Maybe Schultz did not mean to say that, but was only referring to a single individual. But the message goes out just the same, so let us posit what this message says and where it may lead. If Schultz wants to excise from his company those investors who do not share his views about sex and marriage, then what would he say to customers who do not share his views? Since it is not an economic decision, losing the business of those who support traditional marriage should not affect his opinion. Therefore, we can only conclude that he would tell everyone who disagrees with his political position to take their business elsewhere, too.

As I said in my chapel message, if you keep going in a certain direction, sooner or later you are going to get there. This step by Mr. Schultz effectively states that it is okay for pro-gay businessmen to choose not to serve those who disagree with them, even if it means a loss of revenue. The next step is to punish such people with sanctions, taxes, or by other means. This is already scheduled to begin with the Obamacare measures that will force business owners whose consciences do not permit them to fund abortions to pay a penalty, a tax, for their non-conformity. After it becomes fashionable to punish people who do not toe the line, the next step is to forbid dissenters from joining certain groups, work certain jobs, or eat in certain restaurants, based on the preferences of the owner of the establishment. Based on the direction the nation is heading, it will not be long before all Americans are forced to affirm the gay lifestyle or be excluded from tax breaks, government aid, and perhaps even health care.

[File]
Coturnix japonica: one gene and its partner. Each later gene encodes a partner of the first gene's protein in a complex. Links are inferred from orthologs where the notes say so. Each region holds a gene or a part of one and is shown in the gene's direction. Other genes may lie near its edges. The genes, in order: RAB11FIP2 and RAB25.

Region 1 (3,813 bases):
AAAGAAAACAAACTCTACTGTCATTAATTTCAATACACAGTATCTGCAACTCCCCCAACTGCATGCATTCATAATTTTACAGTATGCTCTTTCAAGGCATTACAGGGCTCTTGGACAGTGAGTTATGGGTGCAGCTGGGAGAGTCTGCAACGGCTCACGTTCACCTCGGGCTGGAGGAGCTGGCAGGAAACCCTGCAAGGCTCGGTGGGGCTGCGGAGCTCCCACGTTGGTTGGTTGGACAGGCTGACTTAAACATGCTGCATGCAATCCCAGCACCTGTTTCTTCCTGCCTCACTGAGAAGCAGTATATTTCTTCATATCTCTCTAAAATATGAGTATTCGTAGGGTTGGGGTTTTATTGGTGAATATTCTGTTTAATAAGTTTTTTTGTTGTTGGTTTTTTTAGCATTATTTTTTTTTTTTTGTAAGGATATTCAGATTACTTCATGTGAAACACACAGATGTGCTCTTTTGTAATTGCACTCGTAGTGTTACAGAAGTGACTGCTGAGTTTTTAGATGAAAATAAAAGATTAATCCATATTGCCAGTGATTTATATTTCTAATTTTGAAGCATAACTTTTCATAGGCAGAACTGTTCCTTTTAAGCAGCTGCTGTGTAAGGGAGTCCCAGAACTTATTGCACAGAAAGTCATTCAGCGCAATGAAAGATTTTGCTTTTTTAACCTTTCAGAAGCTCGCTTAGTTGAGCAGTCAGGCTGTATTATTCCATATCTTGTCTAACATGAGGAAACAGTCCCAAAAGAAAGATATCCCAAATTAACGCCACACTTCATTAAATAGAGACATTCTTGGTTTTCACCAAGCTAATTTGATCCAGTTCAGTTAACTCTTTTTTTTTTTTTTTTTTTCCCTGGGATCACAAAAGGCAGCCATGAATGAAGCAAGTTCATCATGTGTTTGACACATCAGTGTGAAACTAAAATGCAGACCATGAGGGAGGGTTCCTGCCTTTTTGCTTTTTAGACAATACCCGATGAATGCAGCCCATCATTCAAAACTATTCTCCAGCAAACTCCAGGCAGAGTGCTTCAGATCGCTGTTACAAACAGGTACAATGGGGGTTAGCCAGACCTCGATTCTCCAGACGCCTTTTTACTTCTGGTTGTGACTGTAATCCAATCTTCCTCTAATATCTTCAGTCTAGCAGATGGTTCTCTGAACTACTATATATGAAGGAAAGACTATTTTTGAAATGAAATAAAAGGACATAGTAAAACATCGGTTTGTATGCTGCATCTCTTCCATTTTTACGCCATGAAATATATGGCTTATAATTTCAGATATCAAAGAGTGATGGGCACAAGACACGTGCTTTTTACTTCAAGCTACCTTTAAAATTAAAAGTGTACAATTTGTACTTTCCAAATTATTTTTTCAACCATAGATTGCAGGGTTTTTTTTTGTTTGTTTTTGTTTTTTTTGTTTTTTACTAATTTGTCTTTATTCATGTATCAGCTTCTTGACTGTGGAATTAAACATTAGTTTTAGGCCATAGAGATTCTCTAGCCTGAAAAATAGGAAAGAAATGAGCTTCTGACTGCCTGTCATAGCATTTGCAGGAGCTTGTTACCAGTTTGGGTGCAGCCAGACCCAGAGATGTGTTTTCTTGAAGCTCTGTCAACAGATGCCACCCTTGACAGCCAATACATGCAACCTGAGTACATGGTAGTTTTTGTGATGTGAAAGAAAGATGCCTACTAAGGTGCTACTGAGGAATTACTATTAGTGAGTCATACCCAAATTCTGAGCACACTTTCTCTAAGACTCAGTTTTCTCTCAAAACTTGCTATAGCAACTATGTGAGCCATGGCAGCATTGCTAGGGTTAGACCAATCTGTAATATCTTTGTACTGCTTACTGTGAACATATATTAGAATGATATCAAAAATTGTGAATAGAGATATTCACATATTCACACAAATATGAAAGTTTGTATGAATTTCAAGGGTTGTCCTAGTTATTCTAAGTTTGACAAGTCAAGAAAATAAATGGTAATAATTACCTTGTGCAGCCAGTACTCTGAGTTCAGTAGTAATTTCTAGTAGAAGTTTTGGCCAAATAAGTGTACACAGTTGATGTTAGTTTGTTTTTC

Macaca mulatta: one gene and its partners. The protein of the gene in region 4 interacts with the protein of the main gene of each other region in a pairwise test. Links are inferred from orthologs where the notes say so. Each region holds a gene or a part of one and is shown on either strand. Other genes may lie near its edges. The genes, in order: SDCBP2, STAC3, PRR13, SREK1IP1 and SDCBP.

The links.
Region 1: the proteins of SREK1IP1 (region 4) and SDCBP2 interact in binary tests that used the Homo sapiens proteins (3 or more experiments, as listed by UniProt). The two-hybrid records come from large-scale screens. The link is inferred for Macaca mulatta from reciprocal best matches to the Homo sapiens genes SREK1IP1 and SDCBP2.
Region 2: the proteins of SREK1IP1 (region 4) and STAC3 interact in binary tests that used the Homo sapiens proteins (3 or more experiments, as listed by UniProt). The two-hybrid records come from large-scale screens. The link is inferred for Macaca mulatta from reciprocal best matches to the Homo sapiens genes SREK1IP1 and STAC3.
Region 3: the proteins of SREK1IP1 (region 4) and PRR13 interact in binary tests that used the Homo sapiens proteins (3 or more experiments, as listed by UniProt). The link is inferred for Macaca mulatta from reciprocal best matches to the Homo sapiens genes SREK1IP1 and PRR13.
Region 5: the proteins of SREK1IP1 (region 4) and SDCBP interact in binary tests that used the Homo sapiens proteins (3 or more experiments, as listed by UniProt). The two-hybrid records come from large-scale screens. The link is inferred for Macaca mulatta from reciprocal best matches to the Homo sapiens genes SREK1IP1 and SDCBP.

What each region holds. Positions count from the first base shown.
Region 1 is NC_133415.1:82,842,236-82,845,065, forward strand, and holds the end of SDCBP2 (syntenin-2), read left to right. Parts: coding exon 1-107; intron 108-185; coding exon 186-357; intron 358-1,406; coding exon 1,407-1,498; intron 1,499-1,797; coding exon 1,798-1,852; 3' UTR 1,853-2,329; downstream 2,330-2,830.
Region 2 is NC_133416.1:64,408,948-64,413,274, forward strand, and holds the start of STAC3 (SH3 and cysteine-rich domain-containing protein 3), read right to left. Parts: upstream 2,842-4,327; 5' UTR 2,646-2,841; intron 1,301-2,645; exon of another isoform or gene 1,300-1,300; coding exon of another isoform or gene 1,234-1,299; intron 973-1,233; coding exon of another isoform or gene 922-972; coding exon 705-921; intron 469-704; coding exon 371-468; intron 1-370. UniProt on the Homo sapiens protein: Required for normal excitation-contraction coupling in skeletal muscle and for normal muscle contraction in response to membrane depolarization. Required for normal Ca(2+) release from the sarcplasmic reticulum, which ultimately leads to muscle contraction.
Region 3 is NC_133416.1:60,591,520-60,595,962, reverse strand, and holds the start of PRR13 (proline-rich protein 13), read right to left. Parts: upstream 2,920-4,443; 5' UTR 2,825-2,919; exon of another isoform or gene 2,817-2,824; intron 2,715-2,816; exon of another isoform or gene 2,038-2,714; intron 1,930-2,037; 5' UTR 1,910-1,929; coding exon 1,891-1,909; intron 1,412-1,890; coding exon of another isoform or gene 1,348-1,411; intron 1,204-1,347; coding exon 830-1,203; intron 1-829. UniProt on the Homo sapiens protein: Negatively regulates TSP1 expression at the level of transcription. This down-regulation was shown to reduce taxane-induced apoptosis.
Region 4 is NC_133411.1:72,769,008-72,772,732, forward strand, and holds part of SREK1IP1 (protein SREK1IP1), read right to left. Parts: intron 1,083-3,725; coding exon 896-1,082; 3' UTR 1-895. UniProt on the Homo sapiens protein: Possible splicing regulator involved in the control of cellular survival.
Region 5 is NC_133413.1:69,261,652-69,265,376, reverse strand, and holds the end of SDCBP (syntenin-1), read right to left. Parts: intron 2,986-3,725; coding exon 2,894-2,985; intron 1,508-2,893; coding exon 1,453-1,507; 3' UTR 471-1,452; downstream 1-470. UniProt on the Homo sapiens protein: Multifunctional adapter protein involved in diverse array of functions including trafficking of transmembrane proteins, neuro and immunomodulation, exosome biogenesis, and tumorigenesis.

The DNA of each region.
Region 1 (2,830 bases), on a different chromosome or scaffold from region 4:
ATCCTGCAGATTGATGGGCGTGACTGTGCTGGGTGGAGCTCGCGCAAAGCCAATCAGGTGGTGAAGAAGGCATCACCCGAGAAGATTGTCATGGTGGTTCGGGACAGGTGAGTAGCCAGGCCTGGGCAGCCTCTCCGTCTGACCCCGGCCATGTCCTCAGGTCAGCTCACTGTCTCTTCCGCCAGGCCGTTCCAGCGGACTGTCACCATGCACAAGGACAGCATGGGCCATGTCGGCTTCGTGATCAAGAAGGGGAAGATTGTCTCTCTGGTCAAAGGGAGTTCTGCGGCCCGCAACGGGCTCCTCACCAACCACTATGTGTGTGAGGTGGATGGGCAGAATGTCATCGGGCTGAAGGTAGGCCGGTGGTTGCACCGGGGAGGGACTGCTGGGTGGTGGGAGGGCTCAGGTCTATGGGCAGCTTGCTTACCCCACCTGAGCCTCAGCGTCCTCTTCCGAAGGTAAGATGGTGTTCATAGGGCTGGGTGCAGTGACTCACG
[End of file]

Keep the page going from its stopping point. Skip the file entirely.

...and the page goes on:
If this sounds reminiscent of 20th century business owners whose store windows sported signs telling African Americans that they were not welcome, it is because that is where we are headed; only instead of African Americans, it will be Christians that are shut out of normal society. Do not be surprised if some day signs appear in the windows of Starbucks stores, saying, “Gay supporters only.” This is the 21st century now, and Christian is the new black. Supporters of traditional marriage are the new persecuted group that will no longer be welcome in certain places of business.